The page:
You’ll Think of Me was packed with emotion! I loved the two main characters, Brooklyn and Derek, as well as Brooklyn’s daughter, Alycia. The author really captured the feelings of these individuals and wove a story that I could hardly set down. I simply couldn’t stop turning the pages to find out what would happen next! I liked that Brooklyn and Derek had a past, although not a romantic one. They knew each other from their teenage years. I felt for both of them as they began to get to know each other as adults and neighbors. Brooklyn really struggled with trusting men. Based on the events in her life, it was completely understandable. I thought that she was a strong and resilient woman and a great mom. I found her very likable. Derek was also a great character. I appreciated that he, at first, struggled with frustration over the situation that he found himself in. Then, I loved watching as his heart was changed about so many things. I also loved the small town setting! This was a truly wonderful contemporary romance from the first page to the last. I received a complimentary copy of this book. All opinions are my own.
I have been reading Robin Hatcher's books for a very, very long time and I've never been disappointed in one. Not a one. My all time favorite of hers and one that has been read more than once is The Shepherd's Voice. This one, set in Idaho, is another wonderful addition to her impressive arsenal of books. Hatcher always writes with a great depth of emotion and stirring spiritual elements and lessons for the reader to take away. This one included how believers deal with fear and rejection. Fear is something I struggle with and it ministered to me. I was in tears during one scene. I truly enjoyed this book. When I see Robin Lee Hatcher has a new book, I'm always looking forward to reading it. *I was given a preview copy of this book from the publisher via Net Galley. My opinions are my own and honest.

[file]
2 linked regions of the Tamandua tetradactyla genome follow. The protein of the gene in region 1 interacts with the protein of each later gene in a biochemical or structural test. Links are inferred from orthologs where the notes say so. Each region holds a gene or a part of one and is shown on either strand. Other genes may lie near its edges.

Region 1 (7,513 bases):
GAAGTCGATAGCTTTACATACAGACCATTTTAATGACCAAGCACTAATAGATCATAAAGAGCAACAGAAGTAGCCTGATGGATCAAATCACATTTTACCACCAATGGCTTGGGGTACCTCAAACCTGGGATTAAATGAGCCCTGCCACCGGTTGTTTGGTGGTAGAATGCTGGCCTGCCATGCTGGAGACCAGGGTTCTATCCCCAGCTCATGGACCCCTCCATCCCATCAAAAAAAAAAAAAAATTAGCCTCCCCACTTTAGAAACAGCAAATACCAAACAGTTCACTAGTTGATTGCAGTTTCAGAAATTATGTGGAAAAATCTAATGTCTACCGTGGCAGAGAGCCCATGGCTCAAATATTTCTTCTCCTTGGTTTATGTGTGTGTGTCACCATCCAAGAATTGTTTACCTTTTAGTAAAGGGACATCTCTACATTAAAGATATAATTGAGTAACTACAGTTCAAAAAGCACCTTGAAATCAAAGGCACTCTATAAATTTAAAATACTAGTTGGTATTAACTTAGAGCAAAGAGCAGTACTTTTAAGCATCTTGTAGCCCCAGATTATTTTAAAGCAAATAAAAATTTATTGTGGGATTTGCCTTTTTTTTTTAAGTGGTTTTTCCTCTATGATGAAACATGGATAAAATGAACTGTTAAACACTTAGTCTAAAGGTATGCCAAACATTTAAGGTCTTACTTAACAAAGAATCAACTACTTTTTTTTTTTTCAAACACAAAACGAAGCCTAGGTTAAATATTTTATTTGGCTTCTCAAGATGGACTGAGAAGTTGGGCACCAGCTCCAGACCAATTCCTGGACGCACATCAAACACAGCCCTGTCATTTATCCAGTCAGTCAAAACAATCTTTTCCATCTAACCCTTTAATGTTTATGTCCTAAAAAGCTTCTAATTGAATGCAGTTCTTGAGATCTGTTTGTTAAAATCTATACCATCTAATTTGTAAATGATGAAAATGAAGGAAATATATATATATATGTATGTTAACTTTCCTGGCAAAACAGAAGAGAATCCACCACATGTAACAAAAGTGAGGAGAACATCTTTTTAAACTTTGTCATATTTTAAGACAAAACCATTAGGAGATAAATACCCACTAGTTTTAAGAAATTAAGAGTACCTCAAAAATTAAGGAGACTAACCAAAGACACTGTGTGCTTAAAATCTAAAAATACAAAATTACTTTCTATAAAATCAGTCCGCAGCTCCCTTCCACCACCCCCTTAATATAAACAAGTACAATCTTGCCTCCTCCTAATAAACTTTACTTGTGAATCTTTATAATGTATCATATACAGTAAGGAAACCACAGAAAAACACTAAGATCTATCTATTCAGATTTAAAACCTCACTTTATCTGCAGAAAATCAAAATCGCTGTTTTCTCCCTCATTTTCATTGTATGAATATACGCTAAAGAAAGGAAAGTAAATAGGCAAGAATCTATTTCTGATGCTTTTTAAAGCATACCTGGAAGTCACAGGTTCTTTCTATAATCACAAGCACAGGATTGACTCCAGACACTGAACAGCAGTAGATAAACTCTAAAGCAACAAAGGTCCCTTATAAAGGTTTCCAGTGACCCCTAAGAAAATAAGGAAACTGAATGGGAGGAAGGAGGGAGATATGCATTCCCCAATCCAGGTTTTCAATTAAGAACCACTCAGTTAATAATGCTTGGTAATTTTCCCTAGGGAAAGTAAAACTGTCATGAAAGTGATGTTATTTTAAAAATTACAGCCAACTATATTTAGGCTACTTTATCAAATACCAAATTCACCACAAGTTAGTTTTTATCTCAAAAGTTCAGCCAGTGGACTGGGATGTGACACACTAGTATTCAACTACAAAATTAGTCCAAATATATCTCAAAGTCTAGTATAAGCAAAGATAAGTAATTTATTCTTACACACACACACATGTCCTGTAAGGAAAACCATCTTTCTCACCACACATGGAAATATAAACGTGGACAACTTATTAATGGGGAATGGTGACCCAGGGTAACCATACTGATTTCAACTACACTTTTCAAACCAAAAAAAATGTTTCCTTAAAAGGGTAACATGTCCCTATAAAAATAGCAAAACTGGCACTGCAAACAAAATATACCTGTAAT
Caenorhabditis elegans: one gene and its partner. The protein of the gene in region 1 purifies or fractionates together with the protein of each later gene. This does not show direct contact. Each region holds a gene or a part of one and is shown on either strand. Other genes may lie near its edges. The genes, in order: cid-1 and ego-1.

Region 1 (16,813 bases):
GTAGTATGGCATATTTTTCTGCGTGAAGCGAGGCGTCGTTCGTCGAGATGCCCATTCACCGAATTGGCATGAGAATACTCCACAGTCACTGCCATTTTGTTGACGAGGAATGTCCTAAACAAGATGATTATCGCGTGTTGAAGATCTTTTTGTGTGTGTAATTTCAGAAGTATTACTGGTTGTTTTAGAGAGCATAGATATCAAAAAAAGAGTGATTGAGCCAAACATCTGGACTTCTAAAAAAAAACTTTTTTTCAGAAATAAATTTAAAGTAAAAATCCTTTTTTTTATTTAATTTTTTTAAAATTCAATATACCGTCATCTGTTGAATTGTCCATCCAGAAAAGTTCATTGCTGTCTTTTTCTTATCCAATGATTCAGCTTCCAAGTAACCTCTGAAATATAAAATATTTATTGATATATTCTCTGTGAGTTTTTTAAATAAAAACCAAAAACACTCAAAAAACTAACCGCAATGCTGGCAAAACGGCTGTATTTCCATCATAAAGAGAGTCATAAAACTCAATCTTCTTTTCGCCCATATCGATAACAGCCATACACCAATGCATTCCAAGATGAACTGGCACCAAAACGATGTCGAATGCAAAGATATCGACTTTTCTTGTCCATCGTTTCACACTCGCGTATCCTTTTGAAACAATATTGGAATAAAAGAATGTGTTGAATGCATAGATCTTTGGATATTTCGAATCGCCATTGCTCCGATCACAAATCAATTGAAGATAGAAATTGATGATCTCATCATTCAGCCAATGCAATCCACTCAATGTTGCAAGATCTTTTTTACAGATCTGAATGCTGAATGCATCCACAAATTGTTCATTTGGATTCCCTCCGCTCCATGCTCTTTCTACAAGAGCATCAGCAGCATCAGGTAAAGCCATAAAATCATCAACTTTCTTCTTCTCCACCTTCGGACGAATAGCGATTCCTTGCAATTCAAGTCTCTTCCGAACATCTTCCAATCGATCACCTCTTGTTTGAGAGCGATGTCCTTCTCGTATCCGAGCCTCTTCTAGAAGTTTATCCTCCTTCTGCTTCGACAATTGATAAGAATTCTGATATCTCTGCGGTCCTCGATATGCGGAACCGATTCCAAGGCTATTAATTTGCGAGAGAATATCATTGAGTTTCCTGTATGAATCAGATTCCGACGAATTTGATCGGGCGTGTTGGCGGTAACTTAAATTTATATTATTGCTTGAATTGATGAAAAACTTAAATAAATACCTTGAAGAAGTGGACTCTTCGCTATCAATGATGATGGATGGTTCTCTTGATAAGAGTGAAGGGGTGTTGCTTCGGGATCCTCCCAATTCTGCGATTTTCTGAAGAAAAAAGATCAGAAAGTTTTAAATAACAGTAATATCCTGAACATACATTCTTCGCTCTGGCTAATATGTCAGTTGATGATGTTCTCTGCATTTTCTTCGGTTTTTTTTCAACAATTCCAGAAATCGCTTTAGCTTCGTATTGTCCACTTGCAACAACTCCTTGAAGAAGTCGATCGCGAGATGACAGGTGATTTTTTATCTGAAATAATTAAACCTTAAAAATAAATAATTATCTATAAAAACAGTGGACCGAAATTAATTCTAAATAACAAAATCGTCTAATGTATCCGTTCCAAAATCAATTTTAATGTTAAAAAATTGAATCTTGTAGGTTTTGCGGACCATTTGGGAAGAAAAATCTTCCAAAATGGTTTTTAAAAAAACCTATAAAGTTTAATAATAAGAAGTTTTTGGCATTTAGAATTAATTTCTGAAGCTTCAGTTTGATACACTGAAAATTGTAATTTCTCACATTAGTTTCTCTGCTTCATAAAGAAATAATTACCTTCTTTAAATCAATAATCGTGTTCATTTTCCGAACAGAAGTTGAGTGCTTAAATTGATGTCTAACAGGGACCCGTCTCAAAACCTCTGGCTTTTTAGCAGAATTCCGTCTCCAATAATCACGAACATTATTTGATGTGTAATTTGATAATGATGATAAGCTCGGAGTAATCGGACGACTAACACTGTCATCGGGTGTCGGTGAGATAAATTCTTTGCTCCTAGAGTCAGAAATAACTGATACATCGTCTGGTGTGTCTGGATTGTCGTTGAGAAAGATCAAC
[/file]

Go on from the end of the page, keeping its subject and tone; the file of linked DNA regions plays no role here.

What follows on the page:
Brooklyn's the girl that never fit in and always wanted more, more friends more family more love. When she finds herself heading back to her home town she wonders if this is the right choice. Will she ever learn to trust men or will they continue to let her down? Derek was promised something from his best friend but it seems his friend had other promises he would have Derek keep in his death. Derek has his own thoughts and feelings of Brooklyn but when she shows up in town he is torn he knows he needs to help her because thats the way he was raised but he also wants to avoid her for his own reasons as well. Will he be able to continue to focus on his farm and his job and keep as far away or will he keep Chad's promise? I Loved this book. I loved the fun characters of this story and how enjoyable and relatable they were. I also enjoyed the small town life how everyone knows everyone and will help no matter what and will always welcome newcomers. I also loved how the story flowed and it draws you in and keeps you going through out. I will say that I did find two parts very predictable but still very enjoyable. I loved how the author used real tough situations in the story that really got to you and got you thinking. This book is amazing and so worth the read and could not put it down.
You'll Think of Me is such a tender story! This story tells the importance fathers play in their daughter's lives and the hole that is left without a father's love. I have enjoyed all of Robin Hatcher's books but this may be my favorite! I received my e-book through Net Galley. This is my honest opinion.
Once again, Robin Lee Hatcher delivers above and beyond our high expectations as she hits social problems head-on. Her characters, Brooklyn and Derek, have depth, flaws we can identify with, and a wounded hope that made me cheer for them to get together. I’m loving the feel of Idaho country and Thunder Creek. This is a great read! Don’t miss it.